In this section
The Royal Children’s Hospital Education Institute is
committed to providing a rich learning experience for children and young people
so that their journey as learners continues in hospital. We aim to make the
transition from hospital back to school or kindergarten as seamless as possible
by keeping students connected to their regular learning environment and their
The Education Institute is funded by the Victorian Department
of Education and Training.
Missing school doesn’t mean missing out on learning. Your child’s education can continue at The Royal Children’s Hospital (RCH), thanks to our team of teachers and education and cultural partners.
Meet Ed and the Curious Crew. Join the gang from our latest app on an educational journey behind-the-scenes at the RCH.
Meet the cheeky creatures of Monster Rock in this rollicking, rhyming picture book, created by patients in our kindergarten program.
All children, regardless of their health condition, have a fundamental right to a quality education. Meet some of the RCH Education Institute team who support young people in hospital to continue their journey as learners.
Australian Children's Laureate Leigh Hobbs recently spent time with RCH teachers and students, exploring how words and images help to create characters.
A groundbreaking new animated television series aims to support the school readiness of indigenous children – and the readiness of schools for them.
Our educational app has been shortlisted as one of the world's best apps for kids and families.
Here is our list of five things to consider if you have a child starting school next year.
Families can participate in lots of fun, free activities at this week's Arts Learning Festival - a community event that explores the importance of arts in education.
World-renowned ukulele maestro Jake Shimabukuro recently rocked RCH students in our music education class.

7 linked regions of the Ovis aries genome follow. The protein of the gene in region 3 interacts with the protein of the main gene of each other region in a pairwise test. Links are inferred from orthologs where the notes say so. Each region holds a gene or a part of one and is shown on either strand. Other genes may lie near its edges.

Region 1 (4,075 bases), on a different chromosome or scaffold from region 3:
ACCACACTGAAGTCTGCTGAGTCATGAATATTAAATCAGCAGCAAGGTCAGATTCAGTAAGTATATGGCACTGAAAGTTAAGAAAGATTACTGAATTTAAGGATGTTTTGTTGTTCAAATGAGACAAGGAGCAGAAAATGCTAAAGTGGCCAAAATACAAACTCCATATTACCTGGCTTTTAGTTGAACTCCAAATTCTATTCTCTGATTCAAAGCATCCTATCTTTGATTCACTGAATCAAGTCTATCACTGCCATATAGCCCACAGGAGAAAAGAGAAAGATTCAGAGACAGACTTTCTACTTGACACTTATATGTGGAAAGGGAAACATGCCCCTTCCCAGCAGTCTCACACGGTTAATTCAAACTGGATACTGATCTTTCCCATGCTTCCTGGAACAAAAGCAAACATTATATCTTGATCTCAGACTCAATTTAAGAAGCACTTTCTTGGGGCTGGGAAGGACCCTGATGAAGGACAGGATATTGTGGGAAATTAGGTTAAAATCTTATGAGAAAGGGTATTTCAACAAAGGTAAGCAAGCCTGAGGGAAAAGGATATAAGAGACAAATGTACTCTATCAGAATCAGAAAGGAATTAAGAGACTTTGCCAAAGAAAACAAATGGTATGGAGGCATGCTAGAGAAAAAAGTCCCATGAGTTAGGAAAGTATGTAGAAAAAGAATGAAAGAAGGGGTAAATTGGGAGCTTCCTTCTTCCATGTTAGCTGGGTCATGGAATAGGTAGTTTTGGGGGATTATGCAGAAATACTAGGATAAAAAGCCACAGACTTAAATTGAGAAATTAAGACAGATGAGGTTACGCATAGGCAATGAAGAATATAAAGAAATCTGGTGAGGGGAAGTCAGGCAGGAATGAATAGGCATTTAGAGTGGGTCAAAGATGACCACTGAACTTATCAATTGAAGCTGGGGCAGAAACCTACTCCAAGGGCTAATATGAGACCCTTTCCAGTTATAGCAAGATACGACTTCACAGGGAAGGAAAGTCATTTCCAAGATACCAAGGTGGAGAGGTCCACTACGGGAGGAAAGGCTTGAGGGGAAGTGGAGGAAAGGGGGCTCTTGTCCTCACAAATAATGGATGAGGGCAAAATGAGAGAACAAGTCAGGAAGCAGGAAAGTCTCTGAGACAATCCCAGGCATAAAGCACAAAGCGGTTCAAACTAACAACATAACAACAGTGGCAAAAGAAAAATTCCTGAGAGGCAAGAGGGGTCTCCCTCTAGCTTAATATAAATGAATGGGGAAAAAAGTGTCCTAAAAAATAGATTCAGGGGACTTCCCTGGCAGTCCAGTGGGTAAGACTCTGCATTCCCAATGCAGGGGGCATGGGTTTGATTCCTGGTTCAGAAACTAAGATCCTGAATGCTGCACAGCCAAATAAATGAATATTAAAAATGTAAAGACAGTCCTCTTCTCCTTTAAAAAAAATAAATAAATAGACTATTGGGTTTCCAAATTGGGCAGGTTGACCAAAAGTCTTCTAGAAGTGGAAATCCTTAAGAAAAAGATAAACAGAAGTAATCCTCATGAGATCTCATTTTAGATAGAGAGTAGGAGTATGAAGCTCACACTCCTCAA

Our young people have been learning about the impact of visuals and principles of good design during National Youth Week at the RCH.
A landmark study shows how the quality of early childhood education influences children’s outcomes.
Children in the RCH kindergarten program explored the ways that animals could be modified using illustration, like an elephant with two trunks and six legs! Children created their ideal creature or ‘monster’ using fine liner pens and fabric.the children then discussed how the features of these monsters might have advantages over regular animals.
Visit the gallery.
The artwork featured in this album was created by students in the RCH kindergarten program and shows how children explore ideas and theories using imagination, creativity and play.
RCH students explored pattern and repetition to create a collaborative design inspired by the Romance Was Born ‘Express Yourself’ exhibition at the National Gallery of Victoria. These images show details from the collaborative work.
Children in the RCH kindergarten program explored how animals find their habitat, where different animals live in different habitats and what animals do when their habitats change over time.Children used fabric, drawing tools and other textiles to further explore these questions.
During NAIDOC Week 2014, students at the RCH designed and made clay tiles using indigenous flora collected from the parkland surrounding the RCH. These tiles will be arranged in a mosaic plinth to support Bunjil’s Nest, a collaborative sculpture created by the RCH community.